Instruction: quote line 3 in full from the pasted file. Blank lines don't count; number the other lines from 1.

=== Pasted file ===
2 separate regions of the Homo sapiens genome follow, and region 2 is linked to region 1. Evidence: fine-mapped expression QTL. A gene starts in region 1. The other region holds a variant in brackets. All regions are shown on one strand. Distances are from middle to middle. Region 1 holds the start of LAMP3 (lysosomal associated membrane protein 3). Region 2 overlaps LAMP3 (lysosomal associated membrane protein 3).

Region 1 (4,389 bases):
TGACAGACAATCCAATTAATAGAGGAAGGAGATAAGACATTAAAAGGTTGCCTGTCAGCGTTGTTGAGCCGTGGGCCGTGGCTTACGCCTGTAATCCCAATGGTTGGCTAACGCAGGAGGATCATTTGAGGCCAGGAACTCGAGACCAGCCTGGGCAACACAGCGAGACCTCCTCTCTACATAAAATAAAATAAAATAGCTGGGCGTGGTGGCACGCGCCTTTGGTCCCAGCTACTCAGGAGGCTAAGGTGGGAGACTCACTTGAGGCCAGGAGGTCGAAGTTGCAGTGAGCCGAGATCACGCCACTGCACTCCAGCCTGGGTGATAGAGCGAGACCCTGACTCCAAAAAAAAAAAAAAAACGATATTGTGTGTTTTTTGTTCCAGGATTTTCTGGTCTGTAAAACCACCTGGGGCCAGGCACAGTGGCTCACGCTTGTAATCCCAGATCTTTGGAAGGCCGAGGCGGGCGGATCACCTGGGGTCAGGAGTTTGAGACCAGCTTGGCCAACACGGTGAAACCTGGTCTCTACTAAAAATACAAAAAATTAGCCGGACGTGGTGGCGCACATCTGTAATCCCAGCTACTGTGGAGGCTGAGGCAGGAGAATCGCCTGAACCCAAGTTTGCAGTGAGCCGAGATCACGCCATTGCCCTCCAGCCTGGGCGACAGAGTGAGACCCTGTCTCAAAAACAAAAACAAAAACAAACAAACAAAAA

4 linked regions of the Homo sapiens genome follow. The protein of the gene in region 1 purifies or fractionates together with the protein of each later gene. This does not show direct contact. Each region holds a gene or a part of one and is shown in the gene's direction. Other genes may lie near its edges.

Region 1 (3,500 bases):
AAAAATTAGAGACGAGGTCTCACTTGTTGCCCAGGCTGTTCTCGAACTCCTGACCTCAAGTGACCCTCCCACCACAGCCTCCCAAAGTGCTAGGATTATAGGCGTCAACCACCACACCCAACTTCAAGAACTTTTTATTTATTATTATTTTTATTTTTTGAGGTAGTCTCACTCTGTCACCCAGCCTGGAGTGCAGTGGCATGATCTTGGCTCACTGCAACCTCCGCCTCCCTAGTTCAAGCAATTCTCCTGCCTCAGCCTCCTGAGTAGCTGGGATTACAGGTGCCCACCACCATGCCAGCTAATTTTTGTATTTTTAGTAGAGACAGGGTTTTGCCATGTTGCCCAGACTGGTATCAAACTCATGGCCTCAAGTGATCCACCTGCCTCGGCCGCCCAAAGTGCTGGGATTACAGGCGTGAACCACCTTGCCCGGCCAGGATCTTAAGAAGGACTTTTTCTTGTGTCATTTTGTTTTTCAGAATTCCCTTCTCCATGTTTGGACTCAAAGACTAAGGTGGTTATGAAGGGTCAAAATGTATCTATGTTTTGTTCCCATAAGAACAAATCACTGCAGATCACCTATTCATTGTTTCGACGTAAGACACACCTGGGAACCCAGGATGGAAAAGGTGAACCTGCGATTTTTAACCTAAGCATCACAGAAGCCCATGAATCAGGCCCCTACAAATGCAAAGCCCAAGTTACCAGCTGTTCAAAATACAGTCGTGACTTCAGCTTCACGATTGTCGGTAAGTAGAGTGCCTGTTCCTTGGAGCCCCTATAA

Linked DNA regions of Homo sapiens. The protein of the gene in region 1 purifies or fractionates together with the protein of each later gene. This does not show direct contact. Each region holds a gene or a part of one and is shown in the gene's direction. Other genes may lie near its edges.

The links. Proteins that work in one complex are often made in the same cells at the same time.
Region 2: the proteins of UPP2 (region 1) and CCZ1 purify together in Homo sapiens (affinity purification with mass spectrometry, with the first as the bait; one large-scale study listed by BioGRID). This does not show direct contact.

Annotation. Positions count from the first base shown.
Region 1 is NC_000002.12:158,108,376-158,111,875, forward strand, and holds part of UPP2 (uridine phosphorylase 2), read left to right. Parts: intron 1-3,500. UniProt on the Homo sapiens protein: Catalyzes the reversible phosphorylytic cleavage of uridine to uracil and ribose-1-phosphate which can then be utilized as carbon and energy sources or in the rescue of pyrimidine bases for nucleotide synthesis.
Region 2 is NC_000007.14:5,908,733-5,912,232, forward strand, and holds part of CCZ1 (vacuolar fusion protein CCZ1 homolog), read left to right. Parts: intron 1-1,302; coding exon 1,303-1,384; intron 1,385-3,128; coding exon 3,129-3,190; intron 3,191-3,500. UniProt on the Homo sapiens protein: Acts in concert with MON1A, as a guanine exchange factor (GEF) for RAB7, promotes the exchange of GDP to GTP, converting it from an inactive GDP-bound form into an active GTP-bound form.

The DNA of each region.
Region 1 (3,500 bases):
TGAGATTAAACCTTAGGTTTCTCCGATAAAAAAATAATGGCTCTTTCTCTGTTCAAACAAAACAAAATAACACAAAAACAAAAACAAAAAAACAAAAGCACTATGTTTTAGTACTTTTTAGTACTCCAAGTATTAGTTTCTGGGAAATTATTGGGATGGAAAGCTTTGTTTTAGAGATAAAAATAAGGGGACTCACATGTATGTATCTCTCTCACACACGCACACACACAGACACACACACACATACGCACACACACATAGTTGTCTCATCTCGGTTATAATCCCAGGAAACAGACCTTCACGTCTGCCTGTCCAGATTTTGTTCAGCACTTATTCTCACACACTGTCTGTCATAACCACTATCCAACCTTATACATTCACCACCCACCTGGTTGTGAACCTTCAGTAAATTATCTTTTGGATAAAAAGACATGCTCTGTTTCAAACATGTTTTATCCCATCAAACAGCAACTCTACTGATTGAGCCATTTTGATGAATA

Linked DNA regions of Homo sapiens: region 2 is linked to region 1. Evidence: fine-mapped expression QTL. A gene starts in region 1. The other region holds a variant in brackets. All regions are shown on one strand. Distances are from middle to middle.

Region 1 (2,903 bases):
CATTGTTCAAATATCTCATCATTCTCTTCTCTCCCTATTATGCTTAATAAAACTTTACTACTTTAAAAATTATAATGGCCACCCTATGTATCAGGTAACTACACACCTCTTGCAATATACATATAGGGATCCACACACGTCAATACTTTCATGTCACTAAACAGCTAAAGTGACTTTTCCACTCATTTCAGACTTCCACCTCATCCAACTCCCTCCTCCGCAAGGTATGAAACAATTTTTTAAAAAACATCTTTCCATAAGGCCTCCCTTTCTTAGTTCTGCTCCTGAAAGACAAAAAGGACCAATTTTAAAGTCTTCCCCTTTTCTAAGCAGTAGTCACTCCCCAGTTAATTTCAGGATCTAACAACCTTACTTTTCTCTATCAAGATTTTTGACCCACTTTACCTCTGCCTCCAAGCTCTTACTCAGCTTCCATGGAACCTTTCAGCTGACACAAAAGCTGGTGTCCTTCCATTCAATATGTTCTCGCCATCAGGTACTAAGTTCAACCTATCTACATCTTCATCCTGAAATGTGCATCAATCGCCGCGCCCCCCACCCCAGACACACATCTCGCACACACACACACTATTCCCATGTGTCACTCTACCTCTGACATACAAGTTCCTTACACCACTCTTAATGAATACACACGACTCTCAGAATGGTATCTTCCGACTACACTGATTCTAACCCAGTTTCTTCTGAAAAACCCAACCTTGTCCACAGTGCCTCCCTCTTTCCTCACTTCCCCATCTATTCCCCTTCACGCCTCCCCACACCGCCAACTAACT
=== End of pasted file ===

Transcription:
TGACAGACAATCCAATTAATAGAGGAAGGAGATAAGACATTAAAAGGTTGCCTGTCAGCGTTGTTGAGCCGTGGGCCGTGGCTTACGCCTGTAATCCCAATGGTTGGCTAACGCAGGAGGATCATTTGAGGCCAGGAACTCGAGACCAGCCTGGGCAACACAGCGAGACCTCCTCTCTACATAAAATAAAATAAAATAGCTGGGCGTGGTGGCACGCGCCTTTGGTCCCAGCTACTCAGGAGGCTAAGGTGGGAGACTCACTTGAGGCCAGGAGGTCGAAGTTGCAGTGAGCCGAGATCACGCCACTGCACTCCAGCCTGGGTGATAGAGCGAGACCCTGACTCCAAAAAAAAAAAAAAAACGATATTGTGTGTTTTTTGTTCCAGGATTTTCTGGTCTGTAAAACCACCTGGGGCCAGGCACAGTGGCTCACGCTTGTAATCCCAGATCTTTGGAAGGCCGAGGCGGGCGGATCACCTGGGGTCAGGAGTTTGAGACCAGCTTGGCCAACACGGTGAAACCTGGTCTCTACTAAAAATACAAAAAATTAGCCGGACGTGGTGGCGCACATCTGTAATCCCAGCTACTGTGGAGGCTGAGGCAGGAGAATCGCCTGAACCCAAGTTTGCAGTGAGCCGAGATCACGCCATTGCCCTCCAGCCTGGGCGACAGAGTGAGACCCTGTCTCAAAAACAAAAACAAAAACAAACAAACAAAAA